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Saturday, December 26, 2009

Facebook sets table for tech workers


So Facebook is luring workers with a top flight chef. That would work for me, though a weekly hour-long full-body massage would also trip my trigger.

Could I have both?

Companies with smart management recognize what is required to attract and retain talent, emphasis on talent. It's not all that hard to attract and retain incompetence.

Of course, many, generally those devoid of anything even remotely resemblying vision, argue that chefs and massages and whatever else makes the peeps happy are just too expensive.

That is true. However, think about the expense that arises from not attracting and retaining talent. With a few turnovers, that chef starts looking reasonable.

Or that expense that you'll never quantify because you never hired the one person who'd have been the catalyst creating greatness that you can now only dream about.

We have a company in the RTP area that recognizes the importance of keeping people happy on the job. The company lunchroom published a cookbook. They have healthcare on site. They have a gym on site. They have flex hours. I suppose they also have telecomuting.

SAS Institute buffs around a lot of edges to avoid the expense of turnover.

The one thing SAS does not do that was once considered is to provide on-site housing, the initial idea being to run the site as a campus. The site is still referred to as a campus.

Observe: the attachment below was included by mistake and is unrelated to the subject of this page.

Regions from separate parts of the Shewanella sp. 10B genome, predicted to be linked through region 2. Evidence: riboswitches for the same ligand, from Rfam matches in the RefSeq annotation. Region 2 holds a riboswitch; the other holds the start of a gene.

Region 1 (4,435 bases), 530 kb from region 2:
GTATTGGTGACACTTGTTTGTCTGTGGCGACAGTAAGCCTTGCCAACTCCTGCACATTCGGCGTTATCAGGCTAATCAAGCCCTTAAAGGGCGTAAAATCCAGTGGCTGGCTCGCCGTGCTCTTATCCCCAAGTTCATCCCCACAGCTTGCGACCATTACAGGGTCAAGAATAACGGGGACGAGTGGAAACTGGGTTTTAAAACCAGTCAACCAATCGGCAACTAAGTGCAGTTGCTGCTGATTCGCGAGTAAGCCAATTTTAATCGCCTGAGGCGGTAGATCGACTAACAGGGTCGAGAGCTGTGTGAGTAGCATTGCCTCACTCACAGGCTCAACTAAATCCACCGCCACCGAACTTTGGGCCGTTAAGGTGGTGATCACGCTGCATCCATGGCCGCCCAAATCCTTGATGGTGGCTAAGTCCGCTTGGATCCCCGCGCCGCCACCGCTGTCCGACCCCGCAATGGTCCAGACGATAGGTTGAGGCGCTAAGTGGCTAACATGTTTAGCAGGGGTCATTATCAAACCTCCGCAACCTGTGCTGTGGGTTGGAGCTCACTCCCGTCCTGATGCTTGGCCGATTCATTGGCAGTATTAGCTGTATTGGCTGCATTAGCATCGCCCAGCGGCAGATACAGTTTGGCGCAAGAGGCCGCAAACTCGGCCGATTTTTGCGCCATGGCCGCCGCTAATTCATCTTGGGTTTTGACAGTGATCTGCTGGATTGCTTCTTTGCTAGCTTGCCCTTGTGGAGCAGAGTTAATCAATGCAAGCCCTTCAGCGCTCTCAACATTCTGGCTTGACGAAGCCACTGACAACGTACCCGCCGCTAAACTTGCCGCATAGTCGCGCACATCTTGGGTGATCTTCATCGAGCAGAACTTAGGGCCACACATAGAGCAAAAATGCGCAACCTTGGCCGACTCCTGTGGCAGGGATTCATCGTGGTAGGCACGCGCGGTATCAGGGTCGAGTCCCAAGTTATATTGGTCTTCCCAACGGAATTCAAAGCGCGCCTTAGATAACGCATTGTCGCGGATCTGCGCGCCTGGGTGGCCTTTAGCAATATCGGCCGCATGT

We joke about this at work when we're in a period of long hours. The thing is that I doubt I'd mind living on site all that much if the site was worth living on. Imagine a downtown structure with reasonable access to food and distraction, say a three story Woolworth's building. That could be made to work with a little imagination.

Yeah, I've already scouted the building that I think would work in Raleigh.

Of course, it's very easy for such an environment to become focused tightly inward, limiting interactions with the outside, which in turn presents a demonstrable barrier to success. This incestuous environment is a potential, and unstudied, problem before these forward thinking companies.

It's also something that most of us probably don't have to fret over much.

-- text tapped from a virtual keyboard.

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